Cheesemaker for a Day!

Last week, Jeremy and I attended an amazing cheese workshop at Fifth Town Artisan Cheese Co. ( in Prince Edward County. It was a whole day workshop, the majority of the time spent in scrubs, hairnets, rubber boots and with hands/arms sanitized to the elbow. Fifth Town had received their largest shipment of milk to date the night before, and when we arrived, the milk (flash pasteurized on site) was filling up the vats where they would be turned into cheese curds.

The milk of the day was goat (they also make cheese from sheep and cow’s milk) and it was collected from two goat farms within a 100 km radius of Fifth Town the day before. The plan was to turn about 1800L of the goat’s milk into Cape Vessey (a firm cheese with washed rind), and the rest into Nettles Gone Wild (a soft surface ripened cheese).

While we breakfasted on bagels with a sampling of their various chevre cheeses in the cheese store, we watched Fifth Town’s cheesemakers add rennet and culture to the warmed milk. After we had eaten and gotten all suited up, we were allowed to enter the cheese plant. We scrubbed our arms and hands and then sanitized them by dipping in iodine solution. We then helped get the cheese moulds ready to receive the curds. We also packaged up quark (a German cheese somewhere between yogurt and cream cheese) and got to taste it. So delicious! I can imagine it making a very decadent cheese cake.

Jeremy and I also got to help the plant’s staff take swabs of various parts of the facility to send to the lab to make sure no unsafe bacteria had contaminated the plant. This was when we first set foot in the cheese cave which greeted us with the pungent smell of cheese molds. It was actually quite a heady smell which definitely made me want to eat some cheese! Amazing to think that as a kid, I couldn’t stand the taste or smell of blue cheese, or any ‘stinky’ cheese ;P

Once the curds were set, we got to help cut it. The consistency was like silken tofu and the curd would break with a touch of the finger. At this stage, the size of the cut curds is important for what kind of cheese you want to make, with a smaller curd yielding a harder cheese (less moist) after aging. After the initial curd cutting was done, we stirred them in the giant vats with a large paddle as they were heated again to further solidify the curds.

Now came the wet part, packing the curds into the moulds. We would take a ‘hat’, a nylon mesh basket and run it through the vat, filling it with curds and draining off the whey. The hat would go in the mould where we would squeeze the mound of curds to press out some of the whey, and perhaps add some more curds to make sure the mould was nice and full. Then the caps (which press on the curds) were added.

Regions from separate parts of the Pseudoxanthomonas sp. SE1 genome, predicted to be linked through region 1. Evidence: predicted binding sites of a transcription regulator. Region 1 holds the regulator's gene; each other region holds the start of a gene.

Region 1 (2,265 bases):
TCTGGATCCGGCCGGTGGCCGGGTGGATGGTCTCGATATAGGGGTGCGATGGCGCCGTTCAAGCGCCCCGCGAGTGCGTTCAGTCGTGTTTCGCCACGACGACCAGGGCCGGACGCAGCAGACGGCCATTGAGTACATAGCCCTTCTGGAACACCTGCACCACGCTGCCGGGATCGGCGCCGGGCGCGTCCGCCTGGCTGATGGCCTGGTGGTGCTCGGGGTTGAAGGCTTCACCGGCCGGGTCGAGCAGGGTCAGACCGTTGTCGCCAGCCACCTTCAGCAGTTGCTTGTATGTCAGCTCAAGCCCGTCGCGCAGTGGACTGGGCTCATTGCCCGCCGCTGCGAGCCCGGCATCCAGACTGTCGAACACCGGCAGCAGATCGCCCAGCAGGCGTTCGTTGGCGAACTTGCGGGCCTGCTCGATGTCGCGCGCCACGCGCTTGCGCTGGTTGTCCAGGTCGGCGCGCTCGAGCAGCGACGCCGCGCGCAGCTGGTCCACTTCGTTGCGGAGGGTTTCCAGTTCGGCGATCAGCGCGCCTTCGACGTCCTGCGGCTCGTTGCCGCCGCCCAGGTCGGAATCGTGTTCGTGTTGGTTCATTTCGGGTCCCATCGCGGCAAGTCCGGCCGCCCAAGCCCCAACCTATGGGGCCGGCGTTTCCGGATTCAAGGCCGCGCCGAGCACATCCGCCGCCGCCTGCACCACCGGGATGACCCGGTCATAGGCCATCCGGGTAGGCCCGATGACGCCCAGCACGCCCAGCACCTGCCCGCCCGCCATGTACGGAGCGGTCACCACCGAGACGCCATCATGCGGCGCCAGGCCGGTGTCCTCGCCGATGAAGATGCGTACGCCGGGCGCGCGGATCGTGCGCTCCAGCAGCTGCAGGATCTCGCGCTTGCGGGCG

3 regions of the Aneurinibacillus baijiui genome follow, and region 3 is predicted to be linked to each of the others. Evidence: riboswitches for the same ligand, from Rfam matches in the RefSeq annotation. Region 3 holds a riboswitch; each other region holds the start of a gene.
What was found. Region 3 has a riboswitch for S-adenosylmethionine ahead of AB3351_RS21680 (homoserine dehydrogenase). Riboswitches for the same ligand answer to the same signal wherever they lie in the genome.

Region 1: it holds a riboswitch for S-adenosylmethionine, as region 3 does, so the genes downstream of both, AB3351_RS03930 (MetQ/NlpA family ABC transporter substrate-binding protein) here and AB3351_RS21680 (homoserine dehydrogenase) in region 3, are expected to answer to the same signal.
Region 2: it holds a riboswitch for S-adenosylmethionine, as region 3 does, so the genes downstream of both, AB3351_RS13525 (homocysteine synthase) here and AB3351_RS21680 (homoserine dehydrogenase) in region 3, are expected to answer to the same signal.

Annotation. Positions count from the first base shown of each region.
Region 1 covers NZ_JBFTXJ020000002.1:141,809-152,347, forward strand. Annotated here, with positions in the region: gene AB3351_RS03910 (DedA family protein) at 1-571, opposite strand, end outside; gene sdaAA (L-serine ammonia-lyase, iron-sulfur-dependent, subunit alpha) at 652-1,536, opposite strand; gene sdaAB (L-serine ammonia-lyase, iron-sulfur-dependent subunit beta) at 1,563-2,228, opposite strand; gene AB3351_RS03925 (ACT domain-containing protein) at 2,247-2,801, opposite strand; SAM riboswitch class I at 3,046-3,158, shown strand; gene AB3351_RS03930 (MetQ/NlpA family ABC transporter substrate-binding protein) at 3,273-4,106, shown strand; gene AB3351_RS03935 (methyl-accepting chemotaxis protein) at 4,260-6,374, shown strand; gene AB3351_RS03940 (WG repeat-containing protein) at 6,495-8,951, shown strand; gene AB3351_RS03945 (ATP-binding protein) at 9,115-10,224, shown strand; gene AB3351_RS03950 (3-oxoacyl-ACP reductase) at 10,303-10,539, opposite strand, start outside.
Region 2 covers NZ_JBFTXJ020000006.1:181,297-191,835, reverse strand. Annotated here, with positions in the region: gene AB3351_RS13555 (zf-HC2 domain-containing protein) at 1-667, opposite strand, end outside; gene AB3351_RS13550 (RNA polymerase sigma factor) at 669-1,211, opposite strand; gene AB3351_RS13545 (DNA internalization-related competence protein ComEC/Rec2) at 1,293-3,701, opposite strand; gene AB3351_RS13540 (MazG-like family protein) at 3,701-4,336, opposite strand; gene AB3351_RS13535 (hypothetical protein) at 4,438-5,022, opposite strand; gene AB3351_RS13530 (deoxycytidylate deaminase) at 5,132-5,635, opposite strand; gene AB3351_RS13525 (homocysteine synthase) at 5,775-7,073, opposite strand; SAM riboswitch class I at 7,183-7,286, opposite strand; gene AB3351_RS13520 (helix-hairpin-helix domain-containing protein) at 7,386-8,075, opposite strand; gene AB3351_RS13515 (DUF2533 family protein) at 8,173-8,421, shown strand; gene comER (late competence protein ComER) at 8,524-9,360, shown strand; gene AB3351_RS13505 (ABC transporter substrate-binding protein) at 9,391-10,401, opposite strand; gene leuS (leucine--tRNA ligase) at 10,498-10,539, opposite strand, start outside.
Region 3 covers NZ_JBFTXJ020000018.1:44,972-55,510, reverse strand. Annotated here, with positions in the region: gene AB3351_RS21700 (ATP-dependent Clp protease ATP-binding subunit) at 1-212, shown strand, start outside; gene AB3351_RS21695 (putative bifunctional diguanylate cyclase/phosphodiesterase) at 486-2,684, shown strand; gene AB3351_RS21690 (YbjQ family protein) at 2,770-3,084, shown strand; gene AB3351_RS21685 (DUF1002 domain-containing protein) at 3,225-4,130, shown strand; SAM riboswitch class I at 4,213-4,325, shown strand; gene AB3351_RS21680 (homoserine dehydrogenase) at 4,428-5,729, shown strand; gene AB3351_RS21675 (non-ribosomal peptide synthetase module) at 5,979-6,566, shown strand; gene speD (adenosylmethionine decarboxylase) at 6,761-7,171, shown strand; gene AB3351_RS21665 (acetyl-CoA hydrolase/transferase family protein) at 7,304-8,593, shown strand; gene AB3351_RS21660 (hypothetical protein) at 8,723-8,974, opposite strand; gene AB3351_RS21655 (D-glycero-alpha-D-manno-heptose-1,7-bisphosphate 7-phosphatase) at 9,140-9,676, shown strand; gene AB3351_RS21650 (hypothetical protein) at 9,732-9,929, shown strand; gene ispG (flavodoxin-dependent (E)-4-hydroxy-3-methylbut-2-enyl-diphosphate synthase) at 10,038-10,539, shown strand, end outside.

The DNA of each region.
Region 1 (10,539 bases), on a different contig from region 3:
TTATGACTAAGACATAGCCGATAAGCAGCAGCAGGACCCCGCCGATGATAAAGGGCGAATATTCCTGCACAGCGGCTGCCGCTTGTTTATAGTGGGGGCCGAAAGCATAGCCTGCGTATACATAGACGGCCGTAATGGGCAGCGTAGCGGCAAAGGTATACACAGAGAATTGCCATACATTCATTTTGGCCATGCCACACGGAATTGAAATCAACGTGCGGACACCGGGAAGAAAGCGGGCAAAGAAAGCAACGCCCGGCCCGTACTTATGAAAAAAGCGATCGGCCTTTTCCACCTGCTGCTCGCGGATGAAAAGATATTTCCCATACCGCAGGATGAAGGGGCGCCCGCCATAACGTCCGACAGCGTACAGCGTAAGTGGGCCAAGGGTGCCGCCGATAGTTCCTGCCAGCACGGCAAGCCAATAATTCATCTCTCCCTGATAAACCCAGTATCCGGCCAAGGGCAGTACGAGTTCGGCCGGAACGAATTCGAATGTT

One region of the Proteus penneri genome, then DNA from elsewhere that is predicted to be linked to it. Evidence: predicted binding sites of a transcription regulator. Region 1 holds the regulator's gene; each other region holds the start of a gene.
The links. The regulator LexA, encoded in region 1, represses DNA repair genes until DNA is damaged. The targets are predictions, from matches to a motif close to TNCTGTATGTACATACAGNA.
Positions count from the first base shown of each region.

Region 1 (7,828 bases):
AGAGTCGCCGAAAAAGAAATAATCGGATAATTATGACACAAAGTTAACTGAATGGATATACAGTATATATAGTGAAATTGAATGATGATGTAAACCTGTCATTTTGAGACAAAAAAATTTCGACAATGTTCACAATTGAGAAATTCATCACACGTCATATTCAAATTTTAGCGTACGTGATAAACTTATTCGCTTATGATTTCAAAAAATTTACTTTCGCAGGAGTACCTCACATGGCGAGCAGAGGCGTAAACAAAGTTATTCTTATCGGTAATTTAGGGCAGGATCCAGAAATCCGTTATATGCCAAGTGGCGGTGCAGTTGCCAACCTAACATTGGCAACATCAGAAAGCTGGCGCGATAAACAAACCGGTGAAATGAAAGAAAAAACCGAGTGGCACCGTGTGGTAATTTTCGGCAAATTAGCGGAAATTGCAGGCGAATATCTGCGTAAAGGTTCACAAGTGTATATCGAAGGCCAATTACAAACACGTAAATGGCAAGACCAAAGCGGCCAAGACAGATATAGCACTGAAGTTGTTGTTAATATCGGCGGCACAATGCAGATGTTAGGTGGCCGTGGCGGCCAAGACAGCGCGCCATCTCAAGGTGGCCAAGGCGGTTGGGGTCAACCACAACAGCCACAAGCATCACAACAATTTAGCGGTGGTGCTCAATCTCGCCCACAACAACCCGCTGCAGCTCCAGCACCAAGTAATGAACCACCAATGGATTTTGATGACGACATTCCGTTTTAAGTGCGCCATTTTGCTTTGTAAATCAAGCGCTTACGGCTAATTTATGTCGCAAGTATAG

By the time we had finished emptying the first vat of curds and put them all into moulds, it was already time to flip the first moulds that were filled! This involved flipping the moulds onto their caps, removing the mould and hat and then dropping the flipped cheese back into the hat/mould without having it break apart. I was quite nervous flipping my first cheese but soon got the hang of it. I was amazed by how much the curds had stuck to each other with so little pressure and time. These cheeses would be flipped 2-4 more times before they would be ready for brining and then aging for about 3 months. That day, our workshop helped to make over 120 Cape Vesey cheeses, and also 3 trays of Nettles Gone Wild.

After clearing all the cheese vats of curds, we got to sit down to a late lunch prepared by Fifth Town’s in-house sommelier and chef. We had a mixed green salad with a dressing made with the rind of a hard cheese, crostini with cheese on top, lamb shepherd’s pie (with cheese in the mashed potatoes), little shortbread cookies made with cheese and vanilla pana cotta. After our meal, we had a wine (all from Prince Edward County) and cheese (all Fifth Town’s, of course!) tasting where we educated our palates on the best pairings. So much cheese for lunch! I was definitely in heaven 🙂

When we had cleaned up from lunch, we re-sanitized ourselves and helped with the 3rd turning of the Cape Vessey cheeses. Then we went into the cheese caves to learn about the ripening process, and to pick the cheese rounds we’d be taking home with us. I picked a brushed rind hard cheese called Fellowship that had been made back in November and is almost ready to eat. It’s made of sheep and goat’s milk and is currently finishing its ripening in my summer kitchen/basement. I check on it almost daily, but really only need to brush the mold around and turn it once a week or so until I’m ready to cut it open. I plan to eat it for my birthday with a strong red wine. With help of course…it is a 5 lb cheese round! If you’re in my area the Canada Day long weekend, stop in for some cheese and wine 😀

Washed rind cheese cave. Rack of Cape Vessey.

Jeremy standing in the brushed rind cheese cave.

The best thing about taking this cheese workshop was getting a real feel for the different stages of the cheesemaking process. Reading about it is one thing, but knowing how things should smell and feel at the different stages of the process gives me the practical knowledge to get started making my own cheese! On a much smaller scale of course. Perhaps there will be some Black Sheep Farm cheese to serve along with Fifth Town’s Fellowship for my birthday 🙂

This is the story of my journey into sustainable agriculture. From the streets of downtown Toronto, to the farm land of southern Ontario, I hope to discover the techniques and practices that work for me in both mind and heart.

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